A further condition has been added where a later de-grouping charge under TCGA92 s179 could apply, that has effect in relation to a company ceasing to be a member of a group on or after 23 March 2011 (Finance Act 2011 s31). Previously it was possible to avoid a de-grouping charge where the two group companies concerned were transferred together to another group that was connected with the original group and the connection between these groups was broken. The added provision amend s179(2A) and add s179(2AA) to include this circumstance to the set of situations where the s179 charge is potentially triggered.

Until the application date for the de-grouping rules introduced by FA2011 (see below), the previous degrouping charges in TCGA92 s179 applied and led to problems in the following situations:

  • the administration burden of the six year time limit, particularly after several mergers and acquisitions;
  • the tax charge fell on the company leaving the group, though the economic gain was to the group from which the company was leaving;
  • potential economic double taxation – once on the asset and then again on a subsequent share sale;
  • complexities where single asset companies were used and there were transfers around a group (as with property assets for example);
  • the fact that a de-grouping charge could arise when the share sale qualified for substantial shareholding exemptions (SSE) where the intention of the SSE was that the sale of a trading company should be free of tax. This problem could be particularly difficult where a business was organised along divisional lines and some reorganisation was required in order to parcel up a business for a corporate disposal;
  • the need to retain a company as a dormant company for six years in order to avoid a de-grouping charge after a reorganisation transferring its business and assets to other group companies, where an associated company was sold containing an asset that had been transferred as part of the reorganisation. In addition taxpayers were not clear how the provision preventing a double charge works, as highlighted in the 2008 Johnston Publishing (North) Ltd Court of Appeal case [EWCA Civ 858].

The changes introduced in Finance Act 2011 generally take effect from 19 July 2011. However a revocable election could be made for the new rules on degrouping charges to apply from 1 April 2011. The election had to be made or revoked no later than 31 March 2012, and required the consent of any member that left the group between 1 April 2011 and 19 July 2011. The changes have the following effects:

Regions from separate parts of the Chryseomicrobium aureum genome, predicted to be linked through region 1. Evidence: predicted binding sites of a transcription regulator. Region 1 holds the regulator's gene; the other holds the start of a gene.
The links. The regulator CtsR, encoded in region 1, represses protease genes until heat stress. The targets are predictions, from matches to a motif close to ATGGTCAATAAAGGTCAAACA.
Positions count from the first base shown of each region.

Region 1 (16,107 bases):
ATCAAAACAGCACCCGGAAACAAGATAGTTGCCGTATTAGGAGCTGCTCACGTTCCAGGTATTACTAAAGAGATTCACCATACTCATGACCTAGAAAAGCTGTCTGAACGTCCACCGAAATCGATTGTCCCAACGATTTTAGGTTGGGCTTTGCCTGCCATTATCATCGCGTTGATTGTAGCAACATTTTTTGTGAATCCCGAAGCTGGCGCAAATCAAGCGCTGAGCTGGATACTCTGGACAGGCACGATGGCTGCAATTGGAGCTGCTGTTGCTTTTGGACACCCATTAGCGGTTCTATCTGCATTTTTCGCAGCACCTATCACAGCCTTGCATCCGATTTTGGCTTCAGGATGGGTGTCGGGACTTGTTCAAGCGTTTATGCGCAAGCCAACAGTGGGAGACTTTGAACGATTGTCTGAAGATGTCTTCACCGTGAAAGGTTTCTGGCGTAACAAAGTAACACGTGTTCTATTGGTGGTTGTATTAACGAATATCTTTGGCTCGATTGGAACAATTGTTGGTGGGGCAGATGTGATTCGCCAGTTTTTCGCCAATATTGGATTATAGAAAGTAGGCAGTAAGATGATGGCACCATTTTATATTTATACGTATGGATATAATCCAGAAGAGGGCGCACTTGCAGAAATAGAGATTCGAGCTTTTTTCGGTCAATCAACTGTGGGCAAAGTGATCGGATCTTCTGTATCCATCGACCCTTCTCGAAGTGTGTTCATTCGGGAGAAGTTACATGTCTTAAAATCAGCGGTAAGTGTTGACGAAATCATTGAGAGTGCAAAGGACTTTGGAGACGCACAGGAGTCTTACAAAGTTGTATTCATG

• the six year time limit in TCGA92 s179 remains;
  • s179(2) is replaced to clarify that the de-grouping charge will be disapplied where two companies are in the same subgroup at all times between the date of transfer of an asset from one to the other until immediately after both leave the original group (this same exception is to be introduced for the degrouping charge under the intangible asset regime). An equivalent clarification is made to the intangible asset regime (principally CTA09 s783);
  • the de-grouping tax charge applies by increasing the share disposal proceeds where the de-grouping is by way of a disposal of shares, rather than a separate CGT charge. Where there is a share for share exchange and TCGA92 s127 would apply to treat the transaction as not involving a disposal, s127 will be ignored for the purpose of s179 (this will mean that share for share reorganisation transactions are not unfairly disadvantaged compared to cash disposals by the new provisions). Where there is more than one group disposal of the company (for example the disposal is staged over time) there is also a facility for making an election to allocate the gain (or loss) between the various transferors according to the election. If no election is made, the gain (or loss) is divided equally (proportionately) between the different group disposals. The election must be made within 2 years of the end of the accounting period in which any chargeable gain or allowable loss first accrues on a group disposal. This means that there will no longer be a problem where the SSE applies, as the de-grouping charge will increase the disposal proceeds to be exempt under the SSE;